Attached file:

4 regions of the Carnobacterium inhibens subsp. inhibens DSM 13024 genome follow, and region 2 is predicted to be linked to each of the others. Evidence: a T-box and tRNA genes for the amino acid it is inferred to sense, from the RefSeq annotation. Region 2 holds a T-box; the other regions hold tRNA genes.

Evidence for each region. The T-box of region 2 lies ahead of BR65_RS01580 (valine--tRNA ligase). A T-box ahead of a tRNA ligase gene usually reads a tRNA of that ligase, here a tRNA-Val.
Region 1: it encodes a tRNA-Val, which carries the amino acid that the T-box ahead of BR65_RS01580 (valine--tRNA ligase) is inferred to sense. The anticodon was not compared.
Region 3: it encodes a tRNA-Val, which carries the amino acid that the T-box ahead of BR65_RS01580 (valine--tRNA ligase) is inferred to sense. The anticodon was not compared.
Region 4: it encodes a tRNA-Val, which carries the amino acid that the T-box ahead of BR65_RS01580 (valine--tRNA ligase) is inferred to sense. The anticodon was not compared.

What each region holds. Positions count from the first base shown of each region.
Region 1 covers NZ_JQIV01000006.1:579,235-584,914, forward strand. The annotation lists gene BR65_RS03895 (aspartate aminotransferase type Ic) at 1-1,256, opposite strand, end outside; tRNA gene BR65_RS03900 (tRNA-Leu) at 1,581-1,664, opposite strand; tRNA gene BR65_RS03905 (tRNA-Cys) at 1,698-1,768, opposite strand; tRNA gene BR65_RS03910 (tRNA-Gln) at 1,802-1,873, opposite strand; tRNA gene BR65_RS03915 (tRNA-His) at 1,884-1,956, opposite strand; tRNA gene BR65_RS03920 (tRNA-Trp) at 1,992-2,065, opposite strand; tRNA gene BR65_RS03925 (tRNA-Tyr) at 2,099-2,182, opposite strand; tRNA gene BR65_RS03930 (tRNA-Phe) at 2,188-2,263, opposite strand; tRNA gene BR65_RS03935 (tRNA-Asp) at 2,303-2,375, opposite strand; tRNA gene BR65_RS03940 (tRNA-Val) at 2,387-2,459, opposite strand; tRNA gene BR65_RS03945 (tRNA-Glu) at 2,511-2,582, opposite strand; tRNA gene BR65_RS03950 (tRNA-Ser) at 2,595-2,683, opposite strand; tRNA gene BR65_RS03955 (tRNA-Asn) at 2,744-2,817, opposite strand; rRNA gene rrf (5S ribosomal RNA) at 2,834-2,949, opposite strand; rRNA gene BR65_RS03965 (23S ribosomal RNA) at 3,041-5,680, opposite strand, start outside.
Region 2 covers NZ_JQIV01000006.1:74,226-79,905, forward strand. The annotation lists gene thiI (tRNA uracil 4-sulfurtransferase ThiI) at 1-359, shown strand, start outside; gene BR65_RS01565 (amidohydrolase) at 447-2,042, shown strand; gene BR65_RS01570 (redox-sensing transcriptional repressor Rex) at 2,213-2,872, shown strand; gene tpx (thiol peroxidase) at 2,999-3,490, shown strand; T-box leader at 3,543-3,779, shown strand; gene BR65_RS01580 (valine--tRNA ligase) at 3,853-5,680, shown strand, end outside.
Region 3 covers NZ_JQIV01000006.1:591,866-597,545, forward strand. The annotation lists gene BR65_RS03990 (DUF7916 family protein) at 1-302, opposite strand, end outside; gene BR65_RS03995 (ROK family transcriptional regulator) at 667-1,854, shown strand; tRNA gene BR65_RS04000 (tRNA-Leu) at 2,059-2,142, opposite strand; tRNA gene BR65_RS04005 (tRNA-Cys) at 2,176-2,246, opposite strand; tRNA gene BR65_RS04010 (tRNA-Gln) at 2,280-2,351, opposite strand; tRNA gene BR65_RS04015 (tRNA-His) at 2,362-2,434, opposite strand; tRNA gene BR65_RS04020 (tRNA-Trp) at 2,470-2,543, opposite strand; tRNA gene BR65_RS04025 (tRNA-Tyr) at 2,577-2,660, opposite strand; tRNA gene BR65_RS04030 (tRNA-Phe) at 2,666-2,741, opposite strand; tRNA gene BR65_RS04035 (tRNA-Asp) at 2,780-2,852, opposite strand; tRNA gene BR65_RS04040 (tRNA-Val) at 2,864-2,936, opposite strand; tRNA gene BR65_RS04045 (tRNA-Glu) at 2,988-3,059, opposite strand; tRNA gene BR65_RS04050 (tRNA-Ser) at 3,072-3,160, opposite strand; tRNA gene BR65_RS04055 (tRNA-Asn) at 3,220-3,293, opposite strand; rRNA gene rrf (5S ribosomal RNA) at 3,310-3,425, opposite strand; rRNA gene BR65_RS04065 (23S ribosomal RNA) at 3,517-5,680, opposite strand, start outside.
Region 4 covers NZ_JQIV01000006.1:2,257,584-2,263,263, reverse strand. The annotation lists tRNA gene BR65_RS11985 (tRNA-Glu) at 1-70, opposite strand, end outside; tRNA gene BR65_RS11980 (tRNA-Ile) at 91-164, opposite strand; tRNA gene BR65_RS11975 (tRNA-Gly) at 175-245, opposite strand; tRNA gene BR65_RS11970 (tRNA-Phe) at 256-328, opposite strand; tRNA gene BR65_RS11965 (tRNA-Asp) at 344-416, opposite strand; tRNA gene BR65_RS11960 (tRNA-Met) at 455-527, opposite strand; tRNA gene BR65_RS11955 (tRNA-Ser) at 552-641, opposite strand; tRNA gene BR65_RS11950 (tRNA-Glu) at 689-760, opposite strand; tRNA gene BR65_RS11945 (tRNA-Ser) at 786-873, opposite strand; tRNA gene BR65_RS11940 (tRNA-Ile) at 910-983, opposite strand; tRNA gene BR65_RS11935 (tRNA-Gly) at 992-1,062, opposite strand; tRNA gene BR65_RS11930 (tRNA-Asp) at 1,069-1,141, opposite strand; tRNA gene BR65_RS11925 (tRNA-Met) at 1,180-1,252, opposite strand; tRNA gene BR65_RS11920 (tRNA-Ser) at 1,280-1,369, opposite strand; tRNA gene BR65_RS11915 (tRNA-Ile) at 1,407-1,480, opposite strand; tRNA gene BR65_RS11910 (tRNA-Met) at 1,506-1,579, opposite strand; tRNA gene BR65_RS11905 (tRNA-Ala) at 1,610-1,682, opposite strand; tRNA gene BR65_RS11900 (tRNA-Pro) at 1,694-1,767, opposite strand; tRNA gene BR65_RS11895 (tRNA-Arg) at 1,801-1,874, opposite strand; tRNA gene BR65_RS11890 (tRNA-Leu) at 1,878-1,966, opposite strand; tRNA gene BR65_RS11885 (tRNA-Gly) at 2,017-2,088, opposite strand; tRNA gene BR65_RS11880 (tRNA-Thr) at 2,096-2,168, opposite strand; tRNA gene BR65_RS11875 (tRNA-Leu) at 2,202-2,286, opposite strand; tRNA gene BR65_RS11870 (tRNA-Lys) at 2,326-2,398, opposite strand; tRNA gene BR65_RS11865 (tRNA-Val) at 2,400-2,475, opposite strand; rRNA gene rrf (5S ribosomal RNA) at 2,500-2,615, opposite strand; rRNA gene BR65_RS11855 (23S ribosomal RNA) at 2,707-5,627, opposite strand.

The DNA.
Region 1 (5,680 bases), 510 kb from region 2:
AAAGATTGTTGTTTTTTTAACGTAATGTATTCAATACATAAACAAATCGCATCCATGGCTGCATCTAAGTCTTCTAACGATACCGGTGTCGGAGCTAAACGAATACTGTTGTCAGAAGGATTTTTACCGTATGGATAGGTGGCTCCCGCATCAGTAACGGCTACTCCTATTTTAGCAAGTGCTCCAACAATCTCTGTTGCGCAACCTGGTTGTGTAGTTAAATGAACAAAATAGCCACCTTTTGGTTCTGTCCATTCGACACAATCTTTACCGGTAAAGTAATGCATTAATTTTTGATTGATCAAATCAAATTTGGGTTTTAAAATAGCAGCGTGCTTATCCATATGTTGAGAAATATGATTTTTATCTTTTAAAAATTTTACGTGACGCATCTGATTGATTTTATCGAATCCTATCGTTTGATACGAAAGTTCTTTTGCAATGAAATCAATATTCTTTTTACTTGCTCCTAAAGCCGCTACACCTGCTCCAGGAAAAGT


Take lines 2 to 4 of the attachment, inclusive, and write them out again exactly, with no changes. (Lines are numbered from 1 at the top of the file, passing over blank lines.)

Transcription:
Evidence for each region. The T-box of region 2 lies ahead of BR65_RS01580 (valine--tRNA ligase). A T-box ahead of a tRNA ligase gene usually reads a tRNA of that ligase, here a tRNA-Val.
Region 1: it encodes a tRNA-Val, which carries the amino acid that the T-box ahead of BR65_RS01580 (valine--tRNA ligase) is inferred to sense. The anticodon was not compared.
Region 3: it encodes a tRNA-Val, which carries the amino acid that the T-box ahead of BR65_RS01580 (valine--tRNA ligase) is inferred to sense. The anticodon was not compared.